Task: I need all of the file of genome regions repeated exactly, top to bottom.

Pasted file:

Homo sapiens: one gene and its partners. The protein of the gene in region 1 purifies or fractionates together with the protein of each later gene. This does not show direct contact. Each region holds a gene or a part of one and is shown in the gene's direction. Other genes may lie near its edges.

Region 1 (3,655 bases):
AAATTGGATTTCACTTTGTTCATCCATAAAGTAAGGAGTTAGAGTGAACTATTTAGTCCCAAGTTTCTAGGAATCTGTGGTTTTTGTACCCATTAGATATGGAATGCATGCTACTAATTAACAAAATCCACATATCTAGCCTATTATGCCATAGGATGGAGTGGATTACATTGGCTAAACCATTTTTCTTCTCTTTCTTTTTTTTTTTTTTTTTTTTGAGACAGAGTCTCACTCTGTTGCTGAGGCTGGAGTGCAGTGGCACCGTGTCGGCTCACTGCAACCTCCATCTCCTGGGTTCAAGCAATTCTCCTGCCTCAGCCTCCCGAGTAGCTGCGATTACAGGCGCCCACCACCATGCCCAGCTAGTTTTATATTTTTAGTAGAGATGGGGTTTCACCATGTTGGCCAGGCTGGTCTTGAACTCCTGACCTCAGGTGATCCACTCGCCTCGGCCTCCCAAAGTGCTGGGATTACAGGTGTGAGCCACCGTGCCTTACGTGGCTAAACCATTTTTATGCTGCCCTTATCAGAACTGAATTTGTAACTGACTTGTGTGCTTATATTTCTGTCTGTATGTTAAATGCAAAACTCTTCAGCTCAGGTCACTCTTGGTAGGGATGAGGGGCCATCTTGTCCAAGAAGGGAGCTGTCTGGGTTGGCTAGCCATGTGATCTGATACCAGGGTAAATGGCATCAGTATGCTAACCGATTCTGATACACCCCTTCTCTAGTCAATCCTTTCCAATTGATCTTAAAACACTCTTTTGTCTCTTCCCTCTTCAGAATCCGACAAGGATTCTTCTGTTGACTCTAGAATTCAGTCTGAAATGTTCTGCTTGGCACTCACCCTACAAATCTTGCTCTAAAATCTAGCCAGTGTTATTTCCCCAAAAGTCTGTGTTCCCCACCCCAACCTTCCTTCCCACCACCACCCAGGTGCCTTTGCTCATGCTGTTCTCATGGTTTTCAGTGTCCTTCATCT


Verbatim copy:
Homo sapiens: one gene and its partners. The protein of the gene in region 1 purifies or fractionates together with the protein of each later gene. This does not show direct contact. Each region holds a gene or a part of one and is shown in the gene's direction. Other genes may lie near its edges.

Region 1 (3,655 bases):
AAATTGGATTTCACTTTGTTCATCCATAAAGTAAGGAGTTAGAGTGAACTATTTAGTCCCAAGTTTCTAGGAATCTGTGGTTTTTGTACCCATTAGATATGGAATGCATGCTACTAATTAACAAAATCCACATATCTAGCCTATTATGCCATAGGATGGAGTGGATTACATTGGCTAAACCATTTTTCTTCTCTTTCTTTTTTTTTTTTTTTTTTTTGAGACAGAGTCTCACTCTGTTGCTGAGGCTGGAGTGCAGTGGCACCGTGTCGGCTCACTGCAACCTCCATCTCCTGGGTTCAAGCAATTCTCCTGCCTCAGCCTCCCGAGTAGCTGCGATTACAGGCGCCCACCACCATGCCCAGCTAGTTTTATATTTTTAGTAGAGATGGGGTTTCACCATGTTGGCCAGGCTGGTCTTGAACTCCTGACCTCAGGTGATCCACTCGCCTCGGCCTCCCAAAGTGCTGGGATTACAGGTGTGAGCCACCGTGCCTTACGTGGCTAAACCATTTTTATGCTGCCCTTATCAGAACTGAATTTGTAACTGACTTGTGTGCTTATATTTCTGTCTGTATGTTAAATGCAAAACTCTTCAGCTCAGGTCACTCTTGGTAGGGATGAGGGGCCATCTTGTCCAAGAAGGGAGCTGTCTGGGTTGGCTAGCCATGTGATCTGATACCAGGGTAAATGGCATCAGTATGCTAACCGATTCTGATACACCCCTTCTCTAGTCAATCCTTTCCAATTGATCTTAAAACACTCTTTTGTCTCTTCCCTCTTCAGAATCCGACAAGGATTCTTCTGTTGACTCTAGAATTCAGTCTGAAATGTTCTGCTTGGCACTCACCCTACAAATCTTGCTCTAAAATCTAGCCAGTGTTATTTCCCCAAAAGTCTGTGTTCCCCACCCCAACCTTCCTTCCCACCACCACCCAGGTGCCTTTGCTCATGCTGTTCTCATGGTTTTCAGTGTCCTTCATCT